(From a letter to B. Yavorsky).

December 11, 1926, Leningrad 
“Today I received a note from the Conservatoire  saying that the exam for post-graduates in the Holy Scriptures (crossed out by D.S) Marxist Methodology will take place on December 21st of this year which fills me with horror, because I am almost sure that I won’t pass it.  After I fail the exam I shall have three disasters to cope with: (1) disgrace; (2) my post-graduate grant will vanish and (3) political unreliability... My mood is very low ...
All in all life is bleak, futile and useless. I want to compose, but I haven’t got the time...(sic!).”
(From a letter to B. Yavorsky).

December 20, 1926 
S. Shostakovich:
“I want to write you a few words concerning Mitya’s possible trip to Warsaw to participate in the Chopin Competition. <...> Mitya himself is passionately keen to go there, to win new impressions, but is worried that there is too little time left to prepare for it. Nor does he have a lot of Chopin in his repertoire. He is preparing for it hard. There’s no need for me to tell you that any happiness for him is of course a great happiness for me as well. I shall be very glad if everything turns out as he would want.
<...> At the moment he is overloaded with all kinds of work. He has lost weight, is pale and is not sleeping well. His nerves are also on edge. <...> What’s more there is another constant worry that plagues me-- the influence of many of his colleagues who have undermined his trust in me and my authority... Forgive me for writing to you about this, but you can’t believe how difficult it is to guide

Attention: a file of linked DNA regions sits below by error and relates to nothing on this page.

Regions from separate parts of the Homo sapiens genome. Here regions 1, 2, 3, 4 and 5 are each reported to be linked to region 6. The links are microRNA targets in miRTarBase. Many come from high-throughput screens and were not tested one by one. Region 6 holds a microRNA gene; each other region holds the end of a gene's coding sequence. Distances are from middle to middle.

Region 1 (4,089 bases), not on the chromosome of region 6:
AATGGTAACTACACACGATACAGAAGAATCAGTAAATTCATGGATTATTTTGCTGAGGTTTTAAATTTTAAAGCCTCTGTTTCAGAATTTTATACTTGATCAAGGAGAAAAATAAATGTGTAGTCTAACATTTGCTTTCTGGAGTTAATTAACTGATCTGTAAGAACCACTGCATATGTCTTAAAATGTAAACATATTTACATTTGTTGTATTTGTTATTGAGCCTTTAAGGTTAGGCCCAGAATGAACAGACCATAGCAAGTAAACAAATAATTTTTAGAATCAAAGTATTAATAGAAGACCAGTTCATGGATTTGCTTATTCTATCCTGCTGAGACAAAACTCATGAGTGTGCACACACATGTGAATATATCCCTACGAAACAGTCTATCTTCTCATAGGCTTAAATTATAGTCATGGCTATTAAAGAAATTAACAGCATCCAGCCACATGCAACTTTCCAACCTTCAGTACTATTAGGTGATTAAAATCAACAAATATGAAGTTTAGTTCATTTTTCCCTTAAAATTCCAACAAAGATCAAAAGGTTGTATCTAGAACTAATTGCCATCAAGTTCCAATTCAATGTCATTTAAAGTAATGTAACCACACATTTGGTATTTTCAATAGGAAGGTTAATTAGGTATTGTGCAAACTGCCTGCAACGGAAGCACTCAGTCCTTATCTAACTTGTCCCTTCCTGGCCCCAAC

an adult son, even such a wonderful and irreproachable one, as my Mitya, when there is no father. How my heart is breaking with all this anxiety and concern about his weak health. This is why I clutch so tightly at your authority as a friend. Apart from me there is no-one to take care of him and, of course, I am the only one to whom he is so infinitely precious.”
(From a letter written by S. Shostakovich to B. Yavorsky).

December 24, 1926, Leningrad 
“I have just returned home from an exam in Marxist Methodology.
<...> They started with Shmidt. They asked him: ‘What is the difference from an economic and sociological point of view between the work of Chopin and Liszt?’ Shmidt started to answer: ’Chopin  was a lyric. His work was expressed through melancholy.’ When he said that Kamensky and I fell  about laughing. We laughed so hysterically that we couldn’t calm down again. The exam committee interpreted this laughter as a lack of respect for them... Then some elegant Marxist asked me: ’Have you read Plekhanov’s book on art?’ ... ‘No.’ ... ‘Have you read Lunacharsky’s book on music?’ ... ‘No.’ ... ‘Have you read ...? ... ‘No. No.’. ‘In this case we are not even going to examine you’. Then the same elegant Marxist turned to the committee saying: ’If I were to ask him a question about the sociological basis for Bach’s tempered arrangements and Scriabin’s timbre conglomerates, he will certainly not know the answer.’... ‘That’s a fact...he won’t’, said the committee...
I want to go to Warsaw very badly. I am very tired.”
(From a letter to B. Yavorsky)